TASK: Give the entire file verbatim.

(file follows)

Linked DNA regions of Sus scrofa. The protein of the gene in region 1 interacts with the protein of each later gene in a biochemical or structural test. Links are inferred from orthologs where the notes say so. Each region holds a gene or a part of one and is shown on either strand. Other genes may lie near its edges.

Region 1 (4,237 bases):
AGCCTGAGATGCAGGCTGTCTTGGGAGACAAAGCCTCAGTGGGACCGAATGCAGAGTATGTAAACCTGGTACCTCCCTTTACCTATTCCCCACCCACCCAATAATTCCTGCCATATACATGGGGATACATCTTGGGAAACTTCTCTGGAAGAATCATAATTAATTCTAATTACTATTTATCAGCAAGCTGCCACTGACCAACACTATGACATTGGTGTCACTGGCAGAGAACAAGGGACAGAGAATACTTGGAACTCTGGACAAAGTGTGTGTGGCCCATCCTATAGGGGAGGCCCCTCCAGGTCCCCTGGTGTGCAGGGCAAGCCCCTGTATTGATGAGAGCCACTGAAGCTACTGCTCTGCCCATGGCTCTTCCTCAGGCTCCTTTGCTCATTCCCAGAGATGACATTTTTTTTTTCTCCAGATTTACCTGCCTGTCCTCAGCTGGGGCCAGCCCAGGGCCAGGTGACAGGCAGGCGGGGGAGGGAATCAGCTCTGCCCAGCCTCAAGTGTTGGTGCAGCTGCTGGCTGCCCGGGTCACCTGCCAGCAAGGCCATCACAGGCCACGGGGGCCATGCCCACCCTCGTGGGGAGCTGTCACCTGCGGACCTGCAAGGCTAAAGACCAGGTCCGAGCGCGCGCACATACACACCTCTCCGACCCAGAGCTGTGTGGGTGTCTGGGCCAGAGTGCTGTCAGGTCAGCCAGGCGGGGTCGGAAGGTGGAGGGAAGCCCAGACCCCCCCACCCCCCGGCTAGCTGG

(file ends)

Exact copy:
Linked DNA regions of Sus scrofa. The protein of the gene in region 1 interacts with the protein of each later gene in a biochemical or structural test. Links are inferred from orthologs where the notes say so. Each region holds a gene or a part of one and is shown on either strand. Other genes may lie near its edges.

Region 1 (4,237 bases):
AGCCTGAGATGCAGGCTGTCTTGGGAGACAAAGCCTCAGTGGGACCGAATGCAGAGTATGTAAACCTGGTACCTCCCTTTACCTATTCCCCACCCACCCAATAATTCCTGCCATATACATGGGGATACATCTTGGGAAACTTCTCTGGAAGAATCATAATTAATTCTAATTACTATTTATCAGCAAGCTGCCACTGACCAACACTATGACATTGGTGTCACTGGCAGAGAACAAGGGACAGAGAATACTTGGAACTCTGGACAAAGTGTGTGTGGCCCATCCTATAGGGGAGGCCCCTCCAGGTCCCCTGGTGTGCAGGGCAAGCCCCTGTATTGATGAGAGCCACTGAAGCTACTGCTCTGCCCATGGCTCTTCCTCAGGCTCCTTTGCTCATTCCCAGAGATGACATTTTTTTTTTCTCCAGATTTACCTGCCTGTCCTCAGCTGGGGCCAGCCCAGGGCCAGGTGACAGGCAGGCGGGGGAGGGAATCAGCTCTGCCCAGCCTCAAGTGTTGGTGCAGCTGCTGGCTGCCCGGGTCACCTGCCAGCAAGGCCATCACAGGCCACGGGGGCCATGCCCACCCTCGTGGGGAGCTGTCACCTGCGGACCTGCAAGGCTAAAGACCAGGTCCGAGCGCGCGCACATACACACCTCTCCGACCCAGAGCTGTGTGGGTGTCTGGGCCAGAGTGCTGTCAGGTCAGCCAGGCGGGGTCGGAAGGTGGAGGGAAGCCCAGACCCCCCCACCCCCCGGCTAGCTGG